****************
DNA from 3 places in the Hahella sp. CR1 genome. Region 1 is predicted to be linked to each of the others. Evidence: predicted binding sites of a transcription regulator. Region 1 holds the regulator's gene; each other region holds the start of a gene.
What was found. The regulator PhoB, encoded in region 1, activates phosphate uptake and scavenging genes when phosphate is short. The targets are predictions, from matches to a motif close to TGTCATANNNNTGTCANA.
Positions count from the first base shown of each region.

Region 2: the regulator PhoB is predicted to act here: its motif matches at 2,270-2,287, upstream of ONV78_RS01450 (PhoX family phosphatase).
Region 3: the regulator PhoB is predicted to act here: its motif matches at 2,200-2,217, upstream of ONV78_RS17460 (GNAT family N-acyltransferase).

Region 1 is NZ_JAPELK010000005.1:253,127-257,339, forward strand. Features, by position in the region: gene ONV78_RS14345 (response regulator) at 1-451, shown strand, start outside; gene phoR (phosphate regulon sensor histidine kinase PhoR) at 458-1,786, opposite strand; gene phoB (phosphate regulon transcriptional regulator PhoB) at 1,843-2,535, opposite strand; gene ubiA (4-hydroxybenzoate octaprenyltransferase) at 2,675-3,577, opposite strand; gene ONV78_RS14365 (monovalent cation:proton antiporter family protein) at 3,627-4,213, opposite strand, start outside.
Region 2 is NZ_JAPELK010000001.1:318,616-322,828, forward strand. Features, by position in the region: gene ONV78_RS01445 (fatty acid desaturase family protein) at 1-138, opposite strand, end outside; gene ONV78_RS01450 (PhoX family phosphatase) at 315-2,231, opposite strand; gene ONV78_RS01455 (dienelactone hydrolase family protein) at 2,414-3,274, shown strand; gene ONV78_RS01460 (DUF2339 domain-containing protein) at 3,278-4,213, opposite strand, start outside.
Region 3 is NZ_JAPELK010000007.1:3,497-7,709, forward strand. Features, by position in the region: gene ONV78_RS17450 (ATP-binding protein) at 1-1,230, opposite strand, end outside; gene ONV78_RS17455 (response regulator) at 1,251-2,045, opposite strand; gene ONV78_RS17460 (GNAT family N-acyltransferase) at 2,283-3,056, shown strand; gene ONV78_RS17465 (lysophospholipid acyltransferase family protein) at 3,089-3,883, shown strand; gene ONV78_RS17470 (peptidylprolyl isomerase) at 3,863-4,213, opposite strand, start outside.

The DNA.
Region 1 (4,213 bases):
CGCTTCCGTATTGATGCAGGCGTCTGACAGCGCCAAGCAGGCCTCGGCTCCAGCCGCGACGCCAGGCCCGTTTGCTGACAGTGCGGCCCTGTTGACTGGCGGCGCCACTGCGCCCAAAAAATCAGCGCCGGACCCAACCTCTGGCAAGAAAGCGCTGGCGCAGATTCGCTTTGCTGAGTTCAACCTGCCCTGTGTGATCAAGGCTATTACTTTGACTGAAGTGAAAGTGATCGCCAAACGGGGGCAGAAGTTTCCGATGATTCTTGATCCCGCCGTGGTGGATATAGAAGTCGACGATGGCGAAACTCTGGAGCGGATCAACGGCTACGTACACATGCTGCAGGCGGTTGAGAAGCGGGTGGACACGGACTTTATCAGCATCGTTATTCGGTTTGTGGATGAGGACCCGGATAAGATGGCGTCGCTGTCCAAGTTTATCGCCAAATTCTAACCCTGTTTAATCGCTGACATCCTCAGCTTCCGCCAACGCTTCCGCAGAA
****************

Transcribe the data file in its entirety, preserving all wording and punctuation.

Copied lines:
DNA from 3 places in the Hahella sp. CR1 genome. Region 1 is predicted to be linked to each of the others. Evidence: predicted binding sites of a transcription regulator. Region 1 holds the regulator's gene; each other region holds the start of a gene.
What was found. The regulator PhoB, encoded in region 1, activates phosphate uptake and scavenging genes when phosphate is short. The targets are predictions, from matches to a motif close to TGTCATANNNNTGTCANA.
Positions count from the first base shown of each region.

Region 2: the regulator PhoB is predicted to act here: its motif matches at 2,270-2,287, upstream of ONV78_RS01450 (PhoX family phosphatase).
Region 3: the regulator PhoB is predicted to act here: its motif matches at 2,200-2,217, upstream of ONV78_RS17460 (GNAT family N-acyltransferase).

Region 1 is NZ_JAPELK010000005.1:253,127-257,339, forward strand. Features, by position in the region: gene ONV78_RS14345 (response regulator) at 1-451, shown strand, start outside; gene phoR (phosphate regulon sensor histidine kinase PhoR) at 458-1,786, opposite strand; gene phoB (phosphate regulon transcriptional regulator PhoB) at 1,843-2,535, opposite strand; gene ubiA (4-hydroxybenzoate octaprenyltransferase) at 2,675-3,577, opposite strand; gene ONV78_RS14365 (monovalent cation:proton antiporter family protein) at 3,627-4,213, opposite strand, start outside.
Region 2 is NZ_JAPELK010000001.1:318,616-322,828, forward strand. Features, by position in the region: gene ONV78_RS01445 (fatty acid desaturase family protein) at 1-138, opposite strand, end outside; gene ONV78_RS01450 (PhoX family phosphatase) at 315-2,231, opposite strand; gene ONV78_RS01455 (dienelactone hydrolase family protein) at 2,414-3,274, shown strand; gene ONV78_RS01460 (DUF2339 domain-containing protein) at 3,278-4,213, opposite strand, start outside.
Region 3 is NZ_JAPELK010000007.1:3,497-7,709, forward strand. Features, by position in the region: gene ONV78_RS17450 (ATP-binding protein) at 1-1,230, opposite strand, end outside; gene ONV78_RS17455 (response regulator) at 1,251-2,045, opposite strand; gene ONV78_RS17460 (GNAT family N-acyltransferase) at 2,283-3,056, shown strand; gene ONV78_RS17465 (lysophospholipid acyltransferase family protein) at 3,089-3,883, shown strand; gene ONV78_RS17470 (peptidylprolyl isomerase) at 3,863-4,213, opposite strand, start outside.

The DNA.
Region 1 (4,213 bases):
CGCTTCCGTATTGATGCAGGCGTCTGACAGCGCCAAGCAGGCCTCGGCTCCAGCCGCGACGCCAGGCCCGTTTGCTGACAGTGCGGCCCTGTTGACTGGCGGCGCCACTGCGCCCAAAAAATCAGCGCCGGACCCAACCTCTGGCAAGAAAGCGCTGGCGCAGATTCGCTTTGCTGAGTTCAACCTGCCCTGTGTGATCAAGGCTATTACTTTGACTGAAGTGAAAGTGATCGCCAAACGGGGGCAGAAGTTTCCGATGATTCTTGATCCCGCCGTGGTGGATATAGAAGTCGACGATGGCGAAACTCTGGAGCGGATCAACGGCTACGTACACATGCTGCAGGCGGTTGAGAAGCGGGTGGACACGGACTTTATCAGCATCGTTATTCGGTTTGTGGATGAGGACCCGGATAAGATGGCGTCGCTGTCCAAGTTTATCGCCAAATTCTAACCCTGTTTAATCGCTGACATCCTCAGCTTCCGCCAACGCTTCCGCAGAA